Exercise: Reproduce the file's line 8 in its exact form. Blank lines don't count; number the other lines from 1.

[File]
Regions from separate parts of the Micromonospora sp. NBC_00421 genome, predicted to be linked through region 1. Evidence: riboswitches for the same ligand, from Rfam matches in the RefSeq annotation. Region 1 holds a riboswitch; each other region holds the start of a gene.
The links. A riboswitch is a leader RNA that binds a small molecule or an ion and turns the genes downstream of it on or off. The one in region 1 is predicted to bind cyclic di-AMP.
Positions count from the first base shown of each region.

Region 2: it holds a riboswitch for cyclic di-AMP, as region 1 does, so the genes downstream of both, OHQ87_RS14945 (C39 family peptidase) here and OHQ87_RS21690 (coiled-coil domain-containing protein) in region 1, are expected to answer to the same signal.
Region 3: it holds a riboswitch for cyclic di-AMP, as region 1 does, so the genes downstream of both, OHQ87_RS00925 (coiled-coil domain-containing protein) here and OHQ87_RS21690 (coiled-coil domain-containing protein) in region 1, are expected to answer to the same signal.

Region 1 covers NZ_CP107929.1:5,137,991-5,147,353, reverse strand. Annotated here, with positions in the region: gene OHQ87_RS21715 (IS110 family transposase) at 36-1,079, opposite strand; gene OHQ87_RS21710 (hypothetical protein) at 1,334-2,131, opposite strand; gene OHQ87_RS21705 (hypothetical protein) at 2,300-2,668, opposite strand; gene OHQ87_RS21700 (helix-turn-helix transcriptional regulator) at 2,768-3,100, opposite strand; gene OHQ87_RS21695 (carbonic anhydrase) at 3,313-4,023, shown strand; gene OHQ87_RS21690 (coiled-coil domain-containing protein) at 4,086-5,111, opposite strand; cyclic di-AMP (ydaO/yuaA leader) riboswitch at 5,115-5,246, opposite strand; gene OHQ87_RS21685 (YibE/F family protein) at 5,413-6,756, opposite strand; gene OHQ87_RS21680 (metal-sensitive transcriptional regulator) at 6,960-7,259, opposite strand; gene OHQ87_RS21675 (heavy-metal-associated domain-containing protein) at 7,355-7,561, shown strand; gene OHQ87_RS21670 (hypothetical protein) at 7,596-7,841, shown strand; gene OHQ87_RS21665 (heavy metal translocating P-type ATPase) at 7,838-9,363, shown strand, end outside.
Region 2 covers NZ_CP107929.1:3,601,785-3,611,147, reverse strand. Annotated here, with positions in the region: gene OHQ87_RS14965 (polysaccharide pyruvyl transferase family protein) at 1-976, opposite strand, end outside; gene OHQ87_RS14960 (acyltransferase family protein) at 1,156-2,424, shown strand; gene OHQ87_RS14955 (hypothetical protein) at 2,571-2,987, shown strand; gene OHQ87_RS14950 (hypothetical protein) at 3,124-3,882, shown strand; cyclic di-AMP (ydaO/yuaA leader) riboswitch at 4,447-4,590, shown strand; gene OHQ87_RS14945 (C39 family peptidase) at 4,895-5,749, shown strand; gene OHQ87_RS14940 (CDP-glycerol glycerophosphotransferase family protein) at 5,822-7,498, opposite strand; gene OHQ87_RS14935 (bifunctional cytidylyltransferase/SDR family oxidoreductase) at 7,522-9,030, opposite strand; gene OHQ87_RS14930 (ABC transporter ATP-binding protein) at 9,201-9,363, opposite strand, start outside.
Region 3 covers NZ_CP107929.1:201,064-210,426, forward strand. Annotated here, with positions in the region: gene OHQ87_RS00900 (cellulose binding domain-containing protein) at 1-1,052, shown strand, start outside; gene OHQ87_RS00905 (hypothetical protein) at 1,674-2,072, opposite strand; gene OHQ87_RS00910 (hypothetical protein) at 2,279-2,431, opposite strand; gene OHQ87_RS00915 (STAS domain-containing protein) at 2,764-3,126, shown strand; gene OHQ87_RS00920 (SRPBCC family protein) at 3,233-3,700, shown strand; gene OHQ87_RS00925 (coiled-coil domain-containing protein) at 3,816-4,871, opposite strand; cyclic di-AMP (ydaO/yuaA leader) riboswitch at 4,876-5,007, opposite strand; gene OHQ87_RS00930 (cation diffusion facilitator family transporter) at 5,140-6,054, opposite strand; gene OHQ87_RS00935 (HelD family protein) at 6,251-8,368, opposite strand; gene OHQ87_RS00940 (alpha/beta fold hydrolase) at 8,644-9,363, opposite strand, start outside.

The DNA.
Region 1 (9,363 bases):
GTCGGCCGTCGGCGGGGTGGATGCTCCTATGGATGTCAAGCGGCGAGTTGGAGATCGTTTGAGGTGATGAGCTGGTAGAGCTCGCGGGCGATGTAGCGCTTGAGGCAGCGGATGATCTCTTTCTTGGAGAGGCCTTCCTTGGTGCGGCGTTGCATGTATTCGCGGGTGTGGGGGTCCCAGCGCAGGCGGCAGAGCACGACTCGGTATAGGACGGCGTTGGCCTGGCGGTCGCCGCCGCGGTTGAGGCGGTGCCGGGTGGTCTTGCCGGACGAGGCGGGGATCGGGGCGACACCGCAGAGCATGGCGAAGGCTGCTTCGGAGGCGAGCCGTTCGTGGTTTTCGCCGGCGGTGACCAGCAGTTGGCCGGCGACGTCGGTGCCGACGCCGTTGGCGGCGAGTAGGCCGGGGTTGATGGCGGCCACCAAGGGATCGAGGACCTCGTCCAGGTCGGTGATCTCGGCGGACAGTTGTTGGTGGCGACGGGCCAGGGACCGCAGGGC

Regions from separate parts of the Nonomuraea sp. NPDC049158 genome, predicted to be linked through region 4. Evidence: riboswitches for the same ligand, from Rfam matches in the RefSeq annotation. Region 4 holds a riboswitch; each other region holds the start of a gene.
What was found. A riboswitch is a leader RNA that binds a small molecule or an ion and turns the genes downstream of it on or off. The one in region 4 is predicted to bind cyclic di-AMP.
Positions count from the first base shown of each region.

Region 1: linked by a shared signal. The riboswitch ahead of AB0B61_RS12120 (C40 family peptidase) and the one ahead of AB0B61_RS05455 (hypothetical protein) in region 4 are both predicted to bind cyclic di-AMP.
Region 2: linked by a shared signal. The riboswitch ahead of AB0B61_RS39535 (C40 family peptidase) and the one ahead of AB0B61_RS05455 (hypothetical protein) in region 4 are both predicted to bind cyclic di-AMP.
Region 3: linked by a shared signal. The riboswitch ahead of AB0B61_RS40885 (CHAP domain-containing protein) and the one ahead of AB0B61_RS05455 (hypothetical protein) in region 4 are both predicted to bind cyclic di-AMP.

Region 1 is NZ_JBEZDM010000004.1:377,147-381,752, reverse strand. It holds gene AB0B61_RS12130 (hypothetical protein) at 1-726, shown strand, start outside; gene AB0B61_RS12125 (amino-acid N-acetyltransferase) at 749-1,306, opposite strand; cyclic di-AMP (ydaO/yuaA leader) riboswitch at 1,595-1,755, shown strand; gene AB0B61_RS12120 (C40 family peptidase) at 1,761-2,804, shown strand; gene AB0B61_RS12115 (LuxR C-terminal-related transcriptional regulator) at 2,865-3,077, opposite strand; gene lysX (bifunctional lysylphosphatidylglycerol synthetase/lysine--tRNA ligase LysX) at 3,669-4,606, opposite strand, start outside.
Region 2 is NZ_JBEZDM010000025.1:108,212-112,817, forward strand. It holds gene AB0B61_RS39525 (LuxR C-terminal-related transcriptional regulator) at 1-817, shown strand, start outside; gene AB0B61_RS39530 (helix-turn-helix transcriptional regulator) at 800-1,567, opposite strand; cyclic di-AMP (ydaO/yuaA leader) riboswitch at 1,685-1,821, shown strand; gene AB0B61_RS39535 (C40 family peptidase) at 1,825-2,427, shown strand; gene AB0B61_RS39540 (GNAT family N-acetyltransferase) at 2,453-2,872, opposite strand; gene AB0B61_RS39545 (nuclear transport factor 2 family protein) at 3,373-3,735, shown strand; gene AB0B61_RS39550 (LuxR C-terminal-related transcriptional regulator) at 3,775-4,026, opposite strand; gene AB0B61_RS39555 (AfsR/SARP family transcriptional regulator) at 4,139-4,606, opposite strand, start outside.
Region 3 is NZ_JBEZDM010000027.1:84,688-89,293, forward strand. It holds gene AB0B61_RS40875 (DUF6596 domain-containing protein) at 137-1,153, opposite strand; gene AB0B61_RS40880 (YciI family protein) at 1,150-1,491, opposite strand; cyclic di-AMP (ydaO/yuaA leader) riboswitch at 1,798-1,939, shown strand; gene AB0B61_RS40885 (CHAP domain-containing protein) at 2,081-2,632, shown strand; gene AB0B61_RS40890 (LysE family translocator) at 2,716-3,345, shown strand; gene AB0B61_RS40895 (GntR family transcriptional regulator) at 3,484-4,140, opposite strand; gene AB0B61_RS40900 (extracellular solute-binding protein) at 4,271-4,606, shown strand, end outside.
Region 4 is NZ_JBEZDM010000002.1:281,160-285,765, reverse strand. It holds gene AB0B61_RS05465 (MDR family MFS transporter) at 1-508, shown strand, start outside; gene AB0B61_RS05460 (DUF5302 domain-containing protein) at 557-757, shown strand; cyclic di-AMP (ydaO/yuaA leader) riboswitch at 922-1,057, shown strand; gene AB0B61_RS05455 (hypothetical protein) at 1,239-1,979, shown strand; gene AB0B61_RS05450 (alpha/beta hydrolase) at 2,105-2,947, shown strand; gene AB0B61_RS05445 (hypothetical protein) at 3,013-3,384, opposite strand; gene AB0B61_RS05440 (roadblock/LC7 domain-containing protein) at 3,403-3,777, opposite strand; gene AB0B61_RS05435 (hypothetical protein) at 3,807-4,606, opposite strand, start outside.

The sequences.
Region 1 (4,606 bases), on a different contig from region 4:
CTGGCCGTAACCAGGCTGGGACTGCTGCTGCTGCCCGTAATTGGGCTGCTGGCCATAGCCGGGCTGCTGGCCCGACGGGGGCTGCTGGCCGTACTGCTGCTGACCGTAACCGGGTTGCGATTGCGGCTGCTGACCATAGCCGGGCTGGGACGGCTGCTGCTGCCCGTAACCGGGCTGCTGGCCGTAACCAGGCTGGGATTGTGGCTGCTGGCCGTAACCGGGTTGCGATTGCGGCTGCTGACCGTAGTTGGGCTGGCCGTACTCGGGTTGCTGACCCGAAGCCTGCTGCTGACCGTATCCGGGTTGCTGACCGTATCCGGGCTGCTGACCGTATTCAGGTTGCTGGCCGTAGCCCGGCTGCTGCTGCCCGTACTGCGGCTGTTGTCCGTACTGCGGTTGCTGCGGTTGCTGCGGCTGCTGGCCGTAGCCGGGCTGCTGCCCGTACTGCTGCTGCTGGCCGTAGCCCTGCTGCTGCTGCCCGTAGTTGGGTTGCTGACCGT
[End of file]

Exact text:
Region 3 covers NZ_CP107929.1:201,064-210,426, forward strand. Annotated here, with positions in the region: gene OHQ87_RS00900 (cellulose binding domain-containing protein) at 1-1,052, shown strand, start outside; gene OHQ87_RS00905 (hypothetical protein) at 1,674-2,072, opposite strand; gene OHQ87_RS00910 (hypothetical protein) at 2,279-2,431, opposite strand; gene OHQ87_RS00915 (STAS domain-containing protein) at 2,764-3,126, shown strand; gene OHQ87_RS00920 (SRPBCC family protein) at 3,233-3,700, shown strand; gene OHQ87_RS00925 (coiled-coil domain-containing protein) at 3,816-4,871, opposite strand; cyclic di-AMP (ydaO/yuaA leader) riboswitch at 4,876-5,007, opposite strand; gene OHQ87_RS00930 (cation diffusion facilitator family transporter) at 5,140-6,054, opposite strand; gene OHQ87_RS00935 (HelD family protein) at 6,251-8,368, opposite strand; gene OHQ87_RS00940 (alpha/beta fold hydrolase) at 8,644-9,363, opposite strand, start outside.